Wide-Angle Performance of ALD Antireflection Coatings

Beneq has introduced the Beneq AtomGrass™ antireflection coating for use in next-generation optics, like mobile and automotive camera lenses, LiDAR arrays, and extended reality headset. Learn about how gradient-index antireflection coatings fabricated with ALD exhibit wide-angle performance and why this is important for modern optical systems.

Beneq AtomGrassTM

Many modern optical systems utilize highly curved lenses where light will be incident at a large angle of incidence (AOI) range. The larger the radius of curvature or the more complex the lens shape, the larger the range of AOI light will experience at the lens interface. This makes creating antireflective coatings (ARCs) with wide-angle performance critical for emerging optics.

Wide-angle antireflection (AR) performance is especially critical in applications where lenses are stationary.

Take cameras in autonomous vehicles (AV) versus cameras in mobile phones. One may move their mobile phone in different directions to optimize the environment regarding incident light and avoid bright light (although these systems still benefit from wide-angle ARCs). In contrast, cameras in an AV cannot be moved to change how light interacts with the lens.

Therefore, avoiding bright lights and reflections at the lens interface in an AV camera is very difficult. At best, the camera may experience lens flare. At worst, an image artifact can be mistaken for a real object and lead to dangerous errors in the AV’s movements.  To combat this, one must optimize the ARC so that it can minimize reflection at as many AOI as possible.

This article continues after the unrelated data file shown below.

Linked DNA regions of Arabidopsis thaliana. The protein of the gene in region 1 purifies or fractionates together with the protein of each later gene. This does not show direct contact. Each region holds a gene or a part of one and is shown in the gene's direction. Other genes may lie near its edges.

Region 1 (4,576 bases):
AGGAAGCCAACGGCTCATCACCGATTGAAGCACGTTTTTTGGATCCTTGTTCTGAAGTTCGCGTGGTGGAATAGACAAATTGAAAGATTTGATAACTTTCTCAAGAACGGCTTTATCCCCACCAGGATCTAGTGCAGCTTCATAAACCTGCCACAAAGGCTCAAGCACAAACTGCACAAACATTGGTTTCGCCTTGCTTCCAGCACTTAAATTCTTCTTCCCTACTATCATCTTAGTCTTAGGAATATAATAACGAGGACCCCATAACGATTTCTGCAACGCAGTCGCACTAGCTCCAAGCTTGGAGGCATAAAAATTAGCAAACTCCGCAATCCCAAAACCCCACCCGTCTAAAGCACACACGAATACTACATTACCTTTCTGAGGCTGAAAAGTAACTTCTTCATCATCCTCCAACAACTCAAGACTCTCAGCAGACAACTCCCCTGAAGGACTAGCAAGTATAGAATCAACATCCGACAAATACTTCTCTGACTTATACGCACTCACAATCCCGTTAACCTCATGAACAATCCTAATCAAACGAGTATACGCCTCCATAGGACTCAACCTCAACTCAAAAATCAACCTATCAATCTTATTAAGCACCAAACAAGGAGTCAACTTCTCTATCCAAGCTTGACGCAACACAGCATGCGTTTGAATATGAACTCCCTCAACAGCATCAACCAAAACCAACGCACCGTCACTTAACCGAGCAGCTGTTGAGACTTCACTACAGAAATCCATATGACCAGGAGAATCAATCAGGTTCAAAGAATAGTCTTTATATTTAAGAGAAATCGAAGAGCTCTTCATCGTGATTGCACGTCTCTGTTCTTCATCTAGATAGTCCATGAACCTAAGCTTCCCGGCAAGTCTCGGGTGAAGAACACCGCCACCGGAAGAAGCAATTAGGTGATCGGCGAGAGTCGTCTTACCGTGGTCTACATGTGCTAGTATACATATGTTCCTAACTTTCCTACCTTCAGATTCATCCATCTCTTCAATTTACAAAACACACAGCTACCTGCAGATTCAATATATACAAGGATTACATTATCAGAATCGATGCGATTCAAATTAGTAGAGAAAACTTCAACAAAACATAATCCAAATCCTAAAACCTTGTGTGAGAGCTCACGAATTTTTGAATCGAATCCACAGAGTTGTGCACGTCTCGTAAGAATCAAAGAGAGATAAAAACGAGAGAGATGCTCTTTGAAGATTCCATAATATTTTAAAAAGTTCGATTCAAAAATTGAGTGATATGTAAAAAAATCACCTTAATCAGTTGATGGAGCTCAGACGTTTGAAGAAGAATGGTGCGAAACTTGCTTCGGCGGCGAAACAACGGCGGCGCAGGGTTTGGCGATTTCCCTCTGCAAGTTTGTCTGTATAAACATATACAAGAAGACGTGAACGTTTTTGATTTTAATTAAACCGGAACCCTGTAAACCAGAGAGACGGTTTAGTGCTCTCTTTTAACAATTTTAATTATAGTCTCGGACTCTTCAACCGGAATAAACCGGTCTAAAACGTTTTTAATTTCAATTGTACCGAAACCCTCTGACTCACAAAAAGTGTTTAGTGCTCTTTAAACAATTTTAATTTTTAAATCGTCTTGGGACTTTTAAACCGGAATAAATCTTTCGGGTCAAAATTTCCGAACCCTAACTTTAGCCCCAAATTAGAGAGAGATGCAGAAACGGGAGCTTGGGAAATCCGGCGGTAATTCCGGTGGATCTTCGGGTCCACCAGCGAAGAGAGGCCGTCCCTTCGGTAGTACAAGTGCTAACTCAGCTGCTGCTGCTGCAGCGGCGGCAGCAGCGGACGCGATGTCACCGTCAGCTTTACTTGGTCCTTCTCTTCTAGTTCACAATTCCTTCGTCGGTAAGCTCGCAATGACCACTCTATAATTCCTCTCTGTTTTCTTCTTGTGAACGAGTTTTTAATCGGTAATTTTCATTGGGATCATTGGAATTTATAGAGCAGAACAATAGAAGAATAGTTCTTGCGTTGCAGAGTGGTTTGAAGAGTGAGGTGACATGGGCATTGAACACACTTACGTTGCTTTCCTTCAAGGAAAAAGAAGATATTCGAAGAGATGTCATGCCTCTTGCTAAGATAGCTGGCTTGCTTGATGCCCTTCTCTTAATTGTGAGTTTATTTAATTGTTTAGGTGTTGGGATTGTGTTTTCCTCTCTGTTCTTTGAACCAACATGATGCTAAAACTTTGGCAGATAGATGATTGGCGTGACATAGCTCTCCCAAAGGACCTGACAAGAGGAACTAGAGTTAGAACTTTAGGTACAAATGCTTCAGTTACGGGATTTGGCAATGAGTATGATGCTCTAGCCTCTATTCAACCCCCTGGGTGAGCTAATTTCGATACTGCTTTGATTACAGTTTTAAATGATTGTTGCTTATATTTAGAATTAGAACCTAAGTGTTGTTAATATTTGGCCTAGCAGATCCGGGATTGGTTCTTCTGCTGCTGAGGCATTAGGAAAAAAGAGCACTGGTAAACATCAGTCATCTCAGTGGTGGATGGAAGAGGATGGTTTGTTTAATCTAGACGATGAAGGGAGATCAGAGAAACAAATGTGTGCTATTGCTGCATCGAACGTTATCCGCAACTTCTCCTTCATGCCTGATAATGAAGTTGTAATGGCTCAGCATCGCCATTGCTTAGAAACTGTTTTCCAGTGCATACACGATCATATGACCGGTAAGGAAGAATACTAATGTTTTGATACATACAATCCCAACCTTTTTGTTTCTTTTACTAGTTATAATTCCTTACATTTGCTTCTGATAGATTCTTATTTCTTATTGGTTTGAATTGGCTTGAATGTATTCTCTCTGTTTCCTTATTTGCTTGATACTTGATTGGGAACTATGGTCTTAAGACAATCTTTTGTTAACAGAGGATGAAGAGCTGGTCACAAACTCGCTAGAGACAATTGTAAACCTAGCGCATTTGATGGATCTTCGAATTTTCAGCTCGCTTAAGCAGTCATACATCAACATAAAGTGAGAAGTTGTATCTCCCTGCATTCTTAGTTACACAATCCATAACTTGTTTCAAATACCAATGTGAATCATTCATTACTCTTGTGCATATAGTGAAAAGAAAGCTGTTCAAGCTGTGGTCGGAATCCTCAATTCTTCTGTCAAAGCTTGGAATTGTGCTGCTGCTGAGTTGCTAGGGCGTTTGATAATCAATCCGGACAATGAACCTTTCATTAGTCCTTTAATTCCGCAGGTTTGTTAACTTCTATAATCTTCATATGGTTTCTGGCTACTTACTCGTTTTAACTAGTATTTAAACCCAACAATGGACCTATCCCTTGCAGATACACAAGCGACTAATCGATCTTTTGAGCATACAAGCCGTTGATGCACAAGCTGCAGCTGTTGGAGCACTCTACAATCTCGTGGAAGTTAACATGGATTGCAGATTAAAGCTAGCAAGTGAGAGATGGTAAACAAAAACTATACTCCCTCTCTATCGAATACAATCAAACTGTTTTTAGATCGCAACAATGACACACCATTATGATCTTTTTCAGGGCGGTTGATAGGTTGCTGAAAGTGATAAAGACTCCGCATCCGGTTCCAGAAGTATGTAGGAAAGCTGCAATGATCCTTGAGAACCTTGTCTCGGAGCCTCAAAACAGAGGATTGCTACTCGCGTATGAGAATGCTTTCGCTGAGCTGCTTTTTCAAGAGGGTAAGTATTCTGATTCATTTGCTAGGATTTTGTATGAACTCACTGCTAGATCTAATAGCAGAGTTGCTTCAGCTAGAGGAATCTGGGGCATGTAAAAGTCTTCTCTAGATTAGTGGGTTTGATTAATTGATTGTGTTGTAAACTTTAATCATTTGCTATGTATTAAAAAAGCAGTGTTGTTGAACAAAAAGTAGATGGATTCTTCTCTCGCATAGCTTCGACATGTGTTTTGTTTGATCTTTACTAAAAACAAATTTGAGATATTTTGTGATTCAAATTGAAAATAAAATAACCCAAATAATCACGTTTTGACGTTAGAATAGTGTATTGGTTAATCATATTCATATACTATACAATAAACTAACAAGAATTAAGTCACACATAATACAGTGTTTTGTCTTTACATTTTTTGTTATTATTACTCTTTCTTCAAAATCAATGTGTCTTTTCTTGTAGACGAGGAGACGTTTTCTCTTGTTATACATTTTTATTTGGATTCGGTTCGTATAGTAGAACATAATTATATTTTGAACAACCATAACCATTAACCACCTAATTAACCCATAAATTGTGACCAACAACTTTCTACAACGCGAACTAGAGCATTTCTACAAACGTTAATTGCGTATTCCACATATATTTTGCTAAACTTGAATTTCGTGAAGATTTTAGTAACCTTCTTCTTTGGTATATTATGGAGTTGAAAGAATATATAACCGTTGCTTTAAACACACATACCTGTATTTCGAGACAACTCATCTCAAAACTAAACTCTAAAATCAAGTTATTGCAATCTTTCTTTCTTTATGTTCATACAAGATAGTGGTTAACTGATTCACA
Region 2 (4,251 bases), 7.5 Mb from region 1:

Beneq recently introduced its innovative Beneq AtomGrass antireflection coating.

This solution is a broadband, wide-angle ARC that can be tuned to different reflection minima and performance bands based on its composition. There are several performance advantages, but let’s focus on one benefit: the wide-angle performance.

Beneq AtomGrass™ shows consistent antireflection performance from a 0 to 50 degree AOI with reflection as low as 0.2% at 50 degrees AOI. This means that light hitting the lens at an angle of 50 degrees relative to the surface will experience the same interference effects as light incident normal to the surface.

Wide-angle antireflection performance of Beneq AtomGrass™ in the visible range (λ=400-700 nm)

Wide-angle performance stems from two sources: high film uniformity and nanostructured surfaces.

A major advantage of using atomic layer deposition (ALD) over other deposition methods is its superior step coverage. The ALD process is unique in that it deposits the same amount of material on all surfaces with 100% coverage. This offers films with < 1% nonuniformity across a lens and < 3-5% nonuniformity in a batch (2-8 m2). Thus, the environment experienced by light at the top of the lens will be the same on the sides.

A comparison of step coverage of different thin film deposition methods. In contrast with traditional optical coating methods such as Pulsed Laser Deposition (PLD), Chemical Vapor Deposition (CVD) and Physical Vapor Deposition (PVD), ALD provides much higher conformality, an important parameter for next-generation optics.

The surface of the Beneq AtomGrass™ ARC is nanostructured in a way that creates a gradient-index coating. The gradient index of refraction of the film helps to suppress reflections from multiple angles. This type of nanostructuring can be found in nature, such as in moth eyes, or in other optical devices, like black silicon solar cells. While this can be achieved with traditional coating methods, it requires very thick films with many optical layers (> 1 μm). An ALD ARC can be fabricated at a fraction of the thickness (~150 nm).

If you’re interested in testing Beneq AtomGrass™ on your products, please contact us for information about our Development Services!

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